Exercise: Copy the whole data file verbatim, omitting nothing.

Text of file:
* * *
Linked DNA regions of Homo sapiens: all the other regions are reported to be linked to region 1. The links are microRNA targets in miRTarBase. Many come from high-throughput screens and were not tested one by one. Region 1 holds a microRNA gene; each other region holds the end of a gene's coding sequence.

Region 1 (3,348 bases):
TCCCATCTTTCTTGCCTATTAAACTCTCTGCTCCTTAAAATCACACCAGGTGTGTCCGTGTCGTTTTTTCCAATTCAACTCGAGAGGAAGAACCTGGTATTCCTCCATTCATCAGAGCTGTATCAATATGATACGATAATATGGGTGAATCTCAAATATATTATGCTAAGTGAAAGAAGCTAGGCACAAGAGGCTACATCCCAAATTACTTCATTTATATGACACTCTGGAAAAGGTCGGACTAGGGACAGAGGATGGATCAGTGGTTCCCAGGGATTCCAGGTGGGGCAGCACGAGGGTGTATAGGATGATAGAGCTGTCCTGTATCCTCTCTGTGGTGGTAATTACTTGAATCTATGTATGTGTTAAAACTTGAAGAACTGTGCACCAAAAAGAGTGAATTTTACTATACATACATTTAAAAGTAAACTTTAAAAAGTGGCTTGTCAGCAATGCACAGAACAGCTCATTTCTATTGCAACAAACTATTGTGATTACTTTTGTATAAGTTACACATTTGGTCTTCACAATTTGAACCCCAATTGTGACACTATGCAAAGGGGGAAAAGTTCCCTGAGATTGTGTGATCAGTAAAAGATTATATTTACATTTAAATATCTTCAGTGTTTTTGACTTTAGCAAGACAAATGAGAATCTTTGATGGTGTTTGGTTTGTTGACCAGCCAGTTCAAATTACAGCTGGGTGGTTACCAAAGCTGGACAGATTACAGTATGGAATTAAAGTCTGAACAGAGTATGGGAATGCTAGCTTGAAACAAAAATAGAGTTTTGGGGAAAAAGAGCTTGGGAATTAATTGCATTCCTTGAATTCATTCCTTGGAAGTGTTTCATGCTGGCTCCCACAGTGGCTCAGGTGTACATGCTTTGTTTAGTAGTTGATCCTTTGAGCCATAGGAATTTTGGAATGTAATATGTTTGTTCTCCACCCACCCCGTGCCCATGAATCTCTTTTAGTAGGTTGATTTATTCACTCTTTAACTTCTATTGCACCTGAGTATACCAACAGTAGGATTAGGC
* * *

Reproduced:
Linked DNA regions of Homo sapiens: all the other regions are reported to be linked to region 1. The links are microRNA targets in miRTarBase. Many come from high-throughput screens and were not tested one by one. Region 1 holds a microRNA gene; each other region holds the end of a gene's coding sequence.

Region 1 (3,348 bases):
TCCCATCTTTCTTGCCTATTAAACTCTCTGCTCCTTAAAATCACACCAGGTGTGTCCGTGTCGTTTTTTCCAATTCAACTCGAGAGGAAGAACCTGGTATTCCTCCATTCATCAGAGCTGTATCAATATGATACGATAATATGGGTGAATCTCAAATATATTATGCTAAGTGAAAGAAGCTAGGCACAAGAGGCTACATCCCAAATTACTTCATTTATATGACACTCTGGAAAAGGTCGGACTAGGGACAGAGGATGGATCAGTGGTTCCCAGGGATTCCAGGTGGGGCAGCACGAGGGTGTATAGGATGATAGAGCTGTCCTGTATCCTCTCTGTGGTGGTAATTACTTGAATCTATGTATGTGTTAAAACTTGAAGAACTGTGCACCAAAAAGAGTGAATTTTACTATACATACATTTAAAAGTAAACTTTAAAAAGTGGCTTGTCAGCAATGCACAGAACAGCTCATTTCTATTGCAACAAACTATTGTGATTACTTTTGTATAAGTTACACATTTGGTCTTCACAATTTGAACCCCAATTGTGACACTATGCAAAGGGGGAAAAGTTCCCTGAGATTGTGTGATCAGTAAAAGATTATATTTACATTTAAATATCTTCAGTGTTTTTGACTTTAGCAAGACAAATGAGAATCTTTGATGGTGTTTGGTTTGTTGACCAGCCAGTTCAAATTACAGCTGGGTGGTTACCAAAGCTGGACAGATTACAGTATGGAATTAAAGTCTGAACAGAGTATGGGAATGCTAGCTTGAAACAAAAATAGAGTTTTGGGGAAAAAGAGCTTGGGAATTAATTGCATTCCTTGAATTCATTCCTTGGAAGTGTTTCATGCTGGCTCCCACAGTGGCTCAGGTGTACATGCTTTGTTTAGTAGTTGATCCTTTGAGCCATAGGAATTTTGGAATGTAATATGTTTGTTCTCCACCCACCCCGTGCCCATGAATCTCTTTTAGTAGGTTGATTTATTCACTCTTTAACTTCTATTGCACCTGAGTATACCAACAGTAGGATTAGGC